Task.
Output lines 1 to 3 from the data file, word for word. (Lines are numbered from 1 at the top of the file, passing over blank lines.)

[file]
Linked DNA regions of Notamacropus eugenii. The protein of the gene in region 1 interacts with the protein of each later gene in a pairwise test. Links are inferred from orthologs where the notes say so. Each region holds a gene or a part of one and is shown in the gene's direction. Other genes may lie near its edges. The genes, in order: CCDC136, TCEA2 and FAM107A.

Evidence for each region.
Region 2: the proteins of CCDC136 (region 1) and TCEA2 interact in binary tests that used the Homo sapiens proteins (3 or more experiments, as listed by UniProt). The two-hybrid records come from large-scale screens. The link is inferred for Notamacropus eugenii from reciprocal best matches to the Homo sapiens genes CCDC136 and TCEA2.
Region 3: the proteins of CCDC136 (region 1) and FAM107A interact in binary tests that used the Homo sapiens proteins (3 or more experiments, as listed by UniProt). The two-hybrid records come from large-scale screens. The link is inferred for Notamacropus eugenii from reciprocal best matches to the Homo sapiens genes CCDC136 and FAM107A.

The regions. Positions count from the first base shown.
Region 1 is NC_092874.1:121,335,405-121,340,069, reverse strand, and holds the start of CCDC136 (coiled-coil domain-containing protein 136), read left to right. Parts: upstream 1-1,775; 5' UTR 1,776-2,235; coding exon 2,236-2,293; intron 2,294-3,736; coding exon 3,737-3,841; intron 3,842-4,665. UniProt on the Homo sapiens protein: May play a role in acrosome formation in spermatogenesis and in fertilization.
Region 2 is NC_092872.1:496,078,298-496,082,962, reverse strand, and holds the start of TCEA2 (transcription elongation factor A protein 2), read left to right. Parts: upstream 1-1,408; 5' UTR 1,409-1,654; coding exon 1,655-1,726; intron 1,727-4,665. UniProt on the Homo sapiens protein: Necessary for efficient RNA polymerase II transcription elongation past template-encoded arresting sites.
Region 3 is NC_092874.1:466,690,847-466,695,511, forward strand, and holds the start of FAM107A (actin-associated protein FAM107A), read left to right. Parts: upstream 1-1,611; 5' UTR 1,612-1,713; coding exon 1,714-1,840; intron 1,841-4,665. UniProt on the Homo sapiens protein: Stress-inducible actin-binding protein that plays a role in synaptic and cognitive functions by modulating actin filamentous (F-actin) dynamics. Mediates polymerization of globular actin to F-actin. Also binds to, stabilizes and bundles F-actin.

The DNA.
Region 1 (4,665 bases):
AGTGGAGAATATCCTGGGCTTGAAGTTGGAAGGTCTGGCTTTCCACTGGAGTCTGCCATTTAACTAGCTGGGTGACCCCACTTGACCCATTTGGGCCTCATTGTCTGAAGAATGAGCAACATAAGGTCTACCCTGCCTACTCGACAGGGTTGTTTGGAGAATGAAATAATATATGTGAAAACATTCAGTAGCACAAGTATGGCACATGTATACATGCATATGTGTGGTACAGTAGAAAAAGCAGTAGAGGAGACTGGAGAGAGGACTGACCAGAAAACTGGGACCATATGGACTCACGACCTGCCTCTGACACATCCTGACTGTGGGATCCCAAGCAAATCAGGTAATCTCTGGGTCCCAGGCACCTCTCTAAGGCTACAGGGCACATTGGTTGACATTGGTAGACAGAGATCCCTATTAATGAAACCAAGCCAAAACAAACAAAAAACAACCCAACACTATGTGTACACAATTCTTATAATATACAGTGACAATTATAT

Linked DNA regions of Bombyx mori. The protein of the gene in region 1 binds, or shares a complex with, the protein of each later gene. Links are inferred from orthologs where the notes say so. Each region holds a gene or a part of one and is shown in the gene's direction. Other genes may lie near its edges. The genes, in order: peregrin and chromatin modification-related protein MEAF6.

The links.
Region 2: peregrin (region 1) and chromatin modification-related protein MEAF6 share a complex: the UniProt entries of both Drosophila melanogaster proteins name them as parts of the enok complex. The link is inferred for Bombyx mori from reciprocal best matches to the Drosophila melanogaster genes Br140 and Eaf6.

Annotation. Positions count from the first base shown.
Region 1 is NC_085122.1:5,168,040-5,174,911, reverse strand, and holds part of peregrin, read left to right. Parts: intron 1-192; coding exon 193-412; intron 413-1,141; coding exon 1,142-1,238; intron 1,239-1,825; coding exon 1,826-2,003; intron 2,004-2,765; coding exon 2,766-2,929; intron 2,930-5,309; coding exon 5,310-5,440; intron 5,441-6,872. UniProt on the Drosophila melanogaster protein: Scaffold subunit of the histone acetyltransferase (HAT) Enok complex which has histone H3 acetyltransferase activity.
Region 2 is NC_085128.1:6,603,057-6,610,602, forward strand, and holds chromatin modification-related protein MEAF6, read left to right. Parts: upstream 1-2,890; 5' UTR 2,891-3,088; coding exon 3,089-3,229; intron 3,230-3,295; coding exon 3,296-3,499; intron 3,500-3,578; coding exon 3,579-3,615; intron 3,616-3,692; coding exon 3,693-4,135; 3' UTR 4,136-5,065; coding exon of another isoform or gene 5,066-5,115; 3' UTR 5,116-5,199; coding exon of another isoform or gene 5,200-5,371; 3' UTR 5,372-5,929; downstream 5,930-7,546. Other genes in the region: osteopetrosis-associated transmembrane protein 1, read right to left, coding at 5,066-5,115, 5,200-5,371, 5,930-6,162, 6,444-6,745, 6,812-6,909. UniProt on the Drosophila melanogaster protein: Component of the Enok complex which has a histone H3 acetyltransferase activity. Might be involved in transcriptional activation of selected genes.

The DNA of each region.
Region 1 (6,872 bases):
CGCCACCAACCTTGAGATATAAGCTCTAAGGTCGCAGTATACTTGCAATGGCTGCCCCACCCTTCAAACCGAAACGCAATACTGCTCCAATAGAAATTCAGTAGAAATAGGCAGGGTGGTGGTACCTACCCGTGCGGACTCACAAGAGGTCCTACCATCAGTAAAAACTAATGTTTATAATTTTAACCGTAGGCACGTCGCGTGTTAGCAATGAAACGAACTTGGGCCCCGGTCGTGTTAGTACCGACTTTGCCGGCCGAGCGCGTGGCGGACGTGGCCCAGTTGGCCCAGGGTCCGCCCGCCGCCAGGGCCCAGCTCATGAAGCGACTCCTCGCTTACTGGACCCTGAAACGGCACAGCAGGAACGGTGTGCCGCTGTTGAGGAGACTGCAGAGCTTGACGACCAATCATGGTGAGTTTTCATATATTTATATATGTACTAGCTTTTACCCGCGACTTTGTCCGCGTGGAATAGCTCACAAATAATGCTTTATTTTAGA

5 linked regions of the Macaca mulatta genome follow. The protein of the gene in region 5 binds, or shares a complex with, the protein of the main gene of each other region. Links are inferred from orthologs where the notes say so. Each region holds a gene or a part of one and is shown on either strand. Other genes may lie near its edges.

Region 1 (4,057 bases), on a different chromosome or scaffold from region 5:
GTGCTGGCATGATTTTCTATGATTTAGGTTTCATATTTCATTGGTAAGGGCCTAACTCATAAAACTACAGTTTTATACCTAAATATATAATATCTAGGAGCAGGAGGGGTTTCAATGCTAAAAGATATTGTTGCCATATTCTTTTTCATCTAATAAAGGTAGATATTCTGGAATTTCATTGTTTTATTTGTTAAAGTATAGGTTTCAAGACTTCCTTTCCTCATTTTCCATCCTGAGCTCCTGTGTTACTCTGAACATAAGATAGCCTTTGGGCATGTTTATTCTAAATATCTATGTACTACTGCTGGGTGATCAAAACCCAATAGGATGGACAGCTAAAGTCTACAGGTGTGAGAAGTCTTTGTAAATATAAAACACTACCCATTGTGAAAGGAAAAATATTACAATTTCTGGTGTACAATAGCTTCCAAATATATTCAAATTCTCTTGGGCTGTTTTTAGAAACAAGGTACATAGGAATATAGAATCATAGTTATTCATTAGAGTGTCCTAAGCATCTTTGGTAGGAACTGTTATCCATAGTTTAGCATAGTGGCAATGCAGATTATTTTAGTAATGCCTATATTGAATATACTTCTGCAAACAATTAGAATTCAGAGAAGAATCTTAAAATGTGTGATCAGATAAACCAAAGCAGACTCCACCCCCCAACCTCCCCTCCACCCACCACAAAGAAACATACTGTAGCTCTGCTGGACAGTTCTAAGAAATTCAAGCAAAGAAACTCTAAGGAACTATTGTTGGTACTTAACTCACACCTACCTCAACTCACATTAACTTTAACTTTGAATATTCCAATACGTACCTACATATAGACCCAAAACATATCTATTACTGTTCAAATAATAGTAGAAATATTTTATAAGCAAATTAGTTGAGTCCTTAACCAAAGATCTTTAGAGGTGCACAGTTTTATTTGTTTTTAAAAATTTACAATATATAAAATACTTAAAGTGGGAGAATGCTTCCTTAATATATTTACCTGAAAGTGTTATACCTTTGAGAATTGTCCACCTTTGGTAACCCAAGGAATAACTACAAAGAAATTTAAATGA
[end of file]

Linked DNA regions of Notamacropus eugenii. The protein of the gene in region 1 interacts with the protein of each later gene in a pairwise test. Links are inferred from orthologs where the notes say so. Each region holds a gene or a part of one and is shown in the gene's direction. Other genes may lie near its edges. The genes, in order: CCDC136, TCEA2 and FAM107A.

Evidence for each region.
Region 2: the proteins of CCDC136 (region 1) and TCEA2 interact in binary tests that used the Homo sapiens proteins (3 or more experiments, as listed by UniProt). The two-hybrid records come from large-scale screens. The link is inferred for Notamacropus eugenii from reciprocal best matches to the Homo sapiens genes CCDC136 and TCEA2.